A NASA satellite shows how we can track local carbon dioxide emissions from space

A NASA satellite shows how we can track local carbon dioxide emissions from space

In 2013, the National Oceanic and Atmospheric Administration (NOAA) reported that atmospheric concentrations of carbon dioxide (CO2) reached 400 parts per million (ppm) for the first time since the Pliocene (about 3 million years ago).

According to the Intergovernmental Panel on Climate Change (AR6) Sixth Assessment Report, “excess carbon dioxide” in our atmosphere will increase the average global temperature between 1.5 and 2 degrees Celsius by 2030.

This will greatly affect ecosystems around the world, including species extinctions, droughts, wildfires, extreme weather, and crop failures.

Apart from reducing emissions, these changes require mitigation, adaptation and climate control strategies. That’s the purpose of NASA’s Orbiting Carbon Observatory (OCO) missions 2 and 3, twin satellites that monitor carbon dioxide from space.2 in the Earth’s atmosphere to better understand the characteristics of climate change.

Using the world’s fifth-largest coal-fired power plant as a test case, a team of researchers used data from OCO 2 and 3 to detect and track changes in CO.2 Measure the resulting emissions below.

The research was led by Ray Nassar, senior researcher at Environment and Climate Change Canada (ECCC) and assistant professor at the University of Toronto (UofT). He was joined by researchers from ECCC, UofT, Colorado State University and NASA’s Jet Propulsion Laboratory (JPL).

The paper describing their findings was published on October 28, 2022 in frontiers in remote sensing.

Their findings show that space observations can be used to track carbon dioxide2 Emission changes on a local scale.

The OCO-2 satellite, launched in 2014, is mapping natural and anthropogenic carbon dioxide2 Emissions at the regional and continental scales. This is done indirectly by measuring the intensity of sunlight reflected from the Earth’s surface and directly by measuring the amount of carbon dioxide2 It is sucked into the air column between the surface and the satellite.

The OCO-2 satellite also has spectrometers calibrated to detect the specific carbon dioxide signature.2 Gas. Its facility (OCO-3) was built using OCO-2 parts and launched to the International Space Station (ISS) in 2019.

This tool includes a mapping mode that can make comprehensive observations over entire regions, allowing researchers to use OCO-3 to create detailed micro-maps on the scale of major cities – where excess carbon emissions are concentrated.

Using data obtained during multiple bridges between 2017 and 2022, the research team analyzed the emissions of Europe’s single largest emitter – the Belchatów Power Station in Poland.

From this, they detected changes in CO2 which were in keeping with the clock fluctuations in the station’s electricity production.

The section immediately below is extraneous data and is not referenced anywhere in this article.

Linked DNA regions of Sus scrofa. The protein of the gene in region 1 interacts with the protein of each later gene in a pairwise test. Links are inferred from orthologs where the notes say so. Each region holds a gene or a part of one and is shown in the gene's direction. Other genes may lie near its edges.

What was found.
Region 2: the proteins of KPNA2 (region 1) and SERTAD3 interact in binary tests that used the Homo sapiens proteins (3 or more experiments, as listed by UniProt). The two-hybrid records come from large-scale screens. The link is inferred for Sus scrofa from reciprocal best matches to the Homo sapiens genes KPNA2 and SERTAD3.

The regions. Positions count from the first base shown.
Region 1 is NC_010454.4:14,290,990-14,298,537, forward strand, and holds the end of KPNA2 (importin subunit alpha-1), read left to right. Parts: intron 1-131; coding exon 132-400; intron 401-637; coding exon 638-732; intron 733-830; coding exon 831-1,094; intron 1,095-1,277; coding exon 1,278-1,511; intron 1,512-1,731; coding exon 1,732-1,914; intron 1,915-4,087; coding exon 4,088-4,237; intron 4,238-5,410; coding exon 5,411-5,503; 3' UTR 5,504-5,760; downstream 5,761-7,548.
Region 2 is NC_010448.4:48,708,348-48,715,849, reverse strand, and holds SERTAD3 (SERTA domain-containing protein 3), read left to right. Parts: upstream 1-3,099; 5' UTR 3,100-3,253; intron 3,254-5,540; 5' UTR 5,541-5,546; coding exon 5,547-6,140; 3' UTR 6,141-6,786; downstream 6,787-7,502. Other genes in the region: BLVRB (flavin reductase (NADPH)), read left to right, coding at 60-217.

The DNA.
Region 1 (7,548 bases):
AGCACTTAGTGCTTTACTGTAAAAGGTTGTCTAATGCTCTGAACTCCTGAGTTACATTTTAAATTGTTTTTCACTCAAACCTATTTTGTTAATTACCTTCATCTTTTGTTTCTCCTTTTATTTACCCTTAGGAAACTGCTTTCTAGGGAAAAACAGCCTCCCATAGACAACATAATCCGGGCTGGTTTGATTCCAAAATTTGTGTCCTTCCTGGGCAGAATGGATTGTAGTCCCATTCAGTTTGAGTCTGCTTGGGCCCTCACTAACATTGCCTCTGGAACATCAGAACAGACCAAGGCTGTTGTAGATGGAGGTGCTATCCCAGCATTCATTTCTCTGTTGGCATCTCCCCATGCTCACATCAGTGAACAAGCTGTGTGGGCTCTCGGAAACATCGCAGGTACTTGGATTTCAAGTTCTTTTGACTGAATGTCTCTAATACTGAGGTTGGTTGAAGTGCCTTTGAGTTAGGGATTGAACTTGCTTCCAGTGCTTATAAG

Belchatów Power Station has been in operation since 1988 and will remain open until the end of 2036 (according to the Polish government). It is currently the largest coal-fired power plant in the world (reported capacity of 5,102 MW).

It uses brown coal (lignite), which generates higher emissions per megawatt than hard coal (anthracite). Large facilities, such as power plants and oil refineries, account for about half of global carbon emissions from fossil fuels.

None of the satellites were originally designed to detect emissions from specific individual facilities like Belchatów.

In a NASA press release, OCO-3 mission project scientist Abhishek Chatterjee explained how this made their findings a “pleasant surprise” and how he and his colleagues look forward to future research opportunities:

“As a society, we’re improving tools and technologies to be able to extract more information from the data than we originally planned. We’re learning that we can actually understand a lot more about human emissions than we previously thought. It’s really exciting to think that we’ll get five To another six years of operations with OCO-3. We feel that making measurements at the right time and at the right size is critical.”

According to Nasser, most of the CO2 Emissions reports are generated from estimates or data collected at ground level. This consists of calculating the mass of fossil fuels used, calculating projected emissions, and generally does not include atmospheric measurements.

“Exact details about exactly when and where emissions occur are not often available,” Nasir said. Providing a more detailed picture of CO2 emissions can help track the effectiveness of policies to reduce emissions. Our approach with OCO-2 and OCO-3 could be applied to more plants. Energy generation or modification of carbon dioxide emissions from cities or countries.”

In the future, climate scientists will take advantage of OCO-3’s observing mapping mode, which can serve as a “navigator” for next-generation satellite missions. NASA recently announced that mission operations with OCO-3 aboard the International Space Station will be extended by several more years.

The instrument will work in conjunction with another greenhouse gas monitoring mission, the investigation of the source of Earth’s Surface Mineral Dust (EMIT).

This and other efforts to monitor climate change and carbon dioxide2 Real-time emissions are invaluable to mitigation and adaptation efforts.

This article was originally published by Universe Today. Read the original article.

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